Clinton struck it down the middle, saying yes to the gas tax and that we are going to pay for it using the windfal profits of the oil companies. She's going up on the air with it against Obama in NC and IN:

Now, there is some hand-wringing done by some liberals over Clinton's proposal to "use the windfall profits of the oil companies to pay to suspend the gas tax this summer." To me it sounds like a good way to take off the table a popular idea and sync it with an equally popular idea, and maybe even make the tax code more progressive while we are at it.

BTW, this is also a true case of triangulation. Triangulation has come to mean either lying or trying to have it both ways or selling out your base. What it originally meant was taking a problem the other side identifies and fixing it by applying a progressive solution so that you get credit for solving their problem.

Aeryl's picture
Submitted by Aeryl on

One, I understand we have to start weaning ourselves off gas, and high gas taxes are the way to do it, ie Europe. But, where I live, I have to have my car. I have to drive to work. And when I am paying $50/wk for gas, when I was paying $35/wk just a few months ago when I bought this car, is wrenching to me(btw Obama, that's $60 a month, but I guess us rural voters don't matter). I go out on my lunch, and when I come back, gas at the station down the street jumped up 20 cents!!(It's time for the KY Derby, so gas prices are always overinflated to fleece the out of towners, but still). So OTOH, I am excited about a gas tax holiday, just as I'm excited about the tax rebate, even though I know it's bad economic policy.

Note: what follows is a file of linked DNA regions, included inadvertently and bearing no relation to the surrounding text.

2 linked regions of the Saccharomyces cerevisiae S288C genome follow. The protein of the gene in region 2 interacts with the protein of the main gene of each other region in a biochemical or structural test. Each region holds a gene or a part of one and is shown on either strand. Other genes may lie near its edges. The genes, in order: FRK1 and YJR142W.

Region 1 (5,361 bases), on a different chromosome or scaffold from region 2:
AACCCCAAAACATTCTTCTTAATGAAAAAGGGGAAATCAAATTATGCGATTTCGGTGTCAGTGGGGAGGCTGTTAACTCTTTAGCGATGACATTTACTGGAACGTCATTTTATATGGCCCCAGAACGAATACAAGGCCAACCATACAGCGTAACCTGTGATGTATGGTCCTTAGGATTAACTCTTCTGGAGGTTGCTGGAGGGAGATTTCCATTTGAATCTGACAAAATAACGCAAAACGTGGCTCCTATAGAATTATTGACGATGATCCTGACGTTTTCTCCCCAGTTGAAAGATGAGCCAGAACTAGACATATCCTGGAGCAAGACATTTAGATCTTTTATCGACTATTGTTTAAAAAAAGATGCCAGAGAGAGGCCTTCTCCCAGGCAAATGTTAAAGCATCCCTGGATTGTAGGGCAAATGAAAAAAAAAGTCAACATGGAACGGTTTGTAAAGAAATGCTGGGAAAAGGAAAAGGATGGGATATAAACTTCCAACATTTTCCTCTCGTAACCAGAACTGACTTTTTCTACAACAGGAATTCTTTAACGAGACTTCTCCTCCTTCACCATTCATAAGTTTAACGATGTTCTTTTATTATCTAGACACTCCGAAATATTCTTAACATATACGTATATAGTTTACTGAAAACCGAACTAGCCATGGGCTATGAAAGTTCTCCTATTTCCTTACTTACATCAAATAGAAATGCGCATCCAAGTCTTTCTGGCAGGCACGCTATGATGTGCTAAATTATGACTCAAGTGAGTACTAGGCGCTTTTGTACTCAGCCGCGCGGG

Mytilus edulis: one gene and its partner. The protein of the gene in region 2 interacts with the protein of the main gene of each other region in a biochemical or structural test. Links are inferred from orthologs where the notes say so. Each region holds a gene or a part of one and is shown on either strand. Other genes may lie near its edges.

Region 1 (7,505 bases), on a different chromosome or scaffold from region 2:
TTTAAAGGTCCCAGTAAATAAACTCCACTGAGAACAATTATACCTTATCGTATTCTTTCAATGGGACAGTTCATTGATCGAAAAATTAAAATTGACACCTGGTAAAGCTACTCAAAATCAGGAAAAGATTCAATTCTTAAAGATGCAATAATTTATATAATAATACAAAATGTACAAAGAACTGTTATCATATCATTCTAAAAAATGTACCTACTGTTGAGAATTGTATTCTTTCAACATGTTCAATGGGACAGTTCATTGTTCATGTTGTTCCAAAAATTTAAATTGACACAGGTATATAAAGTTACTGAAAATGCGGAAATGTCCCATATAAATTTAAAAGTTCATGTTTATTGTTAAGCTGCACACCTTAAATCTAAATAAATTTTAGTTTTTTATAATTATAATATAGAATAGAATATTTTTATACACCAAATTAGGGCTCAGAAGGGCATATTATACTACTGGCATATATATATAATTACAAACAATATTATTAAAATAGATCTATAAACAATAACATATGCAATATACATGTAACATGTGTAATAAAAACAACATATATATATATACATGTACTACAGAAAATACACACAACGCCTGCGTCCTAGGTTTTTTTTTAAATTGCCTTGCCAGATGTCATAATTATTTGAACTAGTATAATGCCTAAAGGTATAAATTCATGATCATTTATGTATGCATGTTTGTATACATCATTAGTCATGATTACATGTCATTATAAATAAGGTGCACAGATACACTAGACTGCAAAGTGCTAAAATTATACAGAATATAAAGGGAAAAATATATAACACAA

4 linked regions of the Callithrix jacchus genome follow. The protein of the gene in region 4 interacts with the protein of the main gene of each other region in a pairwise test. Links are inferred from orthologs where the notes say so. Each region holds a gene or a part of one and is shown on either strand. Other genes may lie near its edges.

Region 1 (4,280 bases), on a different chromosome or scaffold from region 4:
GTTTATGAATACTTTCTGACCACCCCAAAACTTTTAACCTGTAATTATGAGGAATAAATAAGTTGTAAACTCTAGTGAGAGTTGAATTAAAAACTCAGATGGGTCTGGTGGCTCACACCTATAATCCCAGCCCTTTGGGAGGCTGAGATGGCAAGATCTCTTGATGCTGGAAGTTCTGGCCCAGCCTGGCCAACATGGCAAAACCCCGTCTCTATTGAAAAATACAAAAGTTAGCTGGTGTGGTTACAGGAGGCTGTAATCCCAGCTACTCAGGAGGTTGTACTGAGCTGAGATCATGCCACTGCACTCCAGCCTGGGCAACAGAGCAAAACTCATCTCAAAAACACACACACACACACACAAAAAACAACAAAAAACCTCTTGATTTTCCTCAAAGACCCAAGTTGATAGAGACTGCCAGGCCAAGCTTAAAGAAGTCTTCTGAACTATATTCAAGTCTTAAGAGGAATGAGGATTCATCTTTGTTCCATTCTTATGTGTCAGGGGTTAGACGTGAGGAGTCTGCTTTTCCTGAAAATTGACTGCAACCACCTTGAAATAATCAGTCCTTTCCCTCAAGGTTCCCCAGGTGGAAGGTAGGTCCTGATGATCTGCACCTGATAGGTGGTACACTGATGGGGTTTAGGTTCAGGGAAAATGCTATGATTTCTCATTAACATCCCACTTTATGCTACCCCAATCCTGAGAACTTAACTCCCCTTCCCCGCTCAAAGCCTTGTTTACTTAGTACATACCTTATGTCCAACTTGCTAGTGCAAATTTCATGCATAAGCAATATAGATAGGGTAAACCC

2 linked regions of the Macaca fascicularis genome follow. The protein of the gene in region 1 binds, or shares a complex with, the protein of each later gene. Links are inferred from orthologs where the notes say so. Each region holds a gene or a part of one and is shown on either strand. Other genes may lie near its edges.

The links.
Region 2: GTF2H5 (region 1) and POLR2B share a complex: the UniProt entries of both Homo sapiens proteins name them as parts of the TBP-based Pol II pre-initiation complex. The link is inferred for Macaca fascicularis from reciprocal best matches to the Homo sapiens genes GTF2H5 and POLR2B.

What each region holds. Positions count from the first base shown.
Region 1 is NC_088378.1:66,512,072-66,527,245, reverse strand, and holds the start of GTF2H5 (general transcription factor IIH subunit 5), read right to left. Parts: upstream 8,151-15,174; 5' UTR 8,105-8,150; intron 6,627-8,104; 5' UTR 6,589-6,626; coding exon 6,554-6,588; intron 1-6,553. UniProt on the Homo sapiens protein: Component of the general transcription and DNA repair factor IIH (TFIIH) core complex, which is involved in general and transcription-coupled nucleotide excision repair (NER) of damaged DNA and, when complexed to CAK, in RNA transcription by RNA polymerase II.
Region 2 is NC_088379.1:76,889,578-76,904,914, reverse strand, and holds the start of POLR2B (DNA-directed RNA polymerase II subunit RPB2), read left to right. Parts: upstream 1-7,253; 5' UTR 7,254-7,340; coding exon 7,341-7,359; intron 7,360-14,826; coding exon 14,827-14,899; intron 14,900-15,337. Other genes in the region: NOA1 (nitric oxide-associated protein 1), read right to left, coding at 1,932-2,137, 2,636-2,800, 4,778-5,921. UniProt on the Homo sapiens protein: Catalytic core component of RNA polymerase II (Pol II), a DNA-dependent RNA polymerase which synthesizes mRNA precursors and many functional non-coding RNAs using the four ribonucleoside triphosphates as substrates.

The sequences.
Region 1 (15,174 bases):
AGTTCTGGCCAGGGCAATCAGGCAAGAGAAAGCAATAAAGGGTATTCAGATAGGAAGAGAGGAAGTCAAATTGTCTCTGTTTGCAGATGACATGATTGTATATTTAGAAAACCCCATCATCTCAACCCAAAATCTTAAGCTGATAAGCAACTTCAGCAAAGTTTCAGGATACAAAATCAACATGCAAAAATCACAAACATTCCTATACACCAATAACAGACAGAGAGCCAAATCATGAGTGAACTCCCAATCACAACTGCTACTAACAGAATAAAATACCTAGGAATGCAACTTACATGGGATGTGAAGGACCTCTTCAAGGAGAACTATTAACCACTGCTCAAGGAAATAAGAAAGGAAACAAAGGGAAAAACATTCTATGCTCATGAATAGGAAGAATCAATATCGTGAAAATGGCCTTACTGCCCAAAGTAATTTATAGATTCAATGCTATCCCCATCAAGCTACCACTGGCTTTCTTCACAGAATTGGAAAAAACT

It's a complicated issue, that us poor people are usually to hassled to try to wrap our minds around, unless someone can explain. That someone should be Obama(I believe Bill Clinton could have sold the idea, and I keep hearing Obama is so much better at speaking than him, so I'm patiently waiting), but Clinton has found the better solution, IMO. She doesn't have to explain why we really need the higher taxes, and finds a way to screw the oil companies, always a bonus to poor people. And her environmental plan actually takes steps to insure that we start to come off of gasoline, so it is a win/win. Which is more than Obama and McCain.

Bill Clinton for First Dude!!!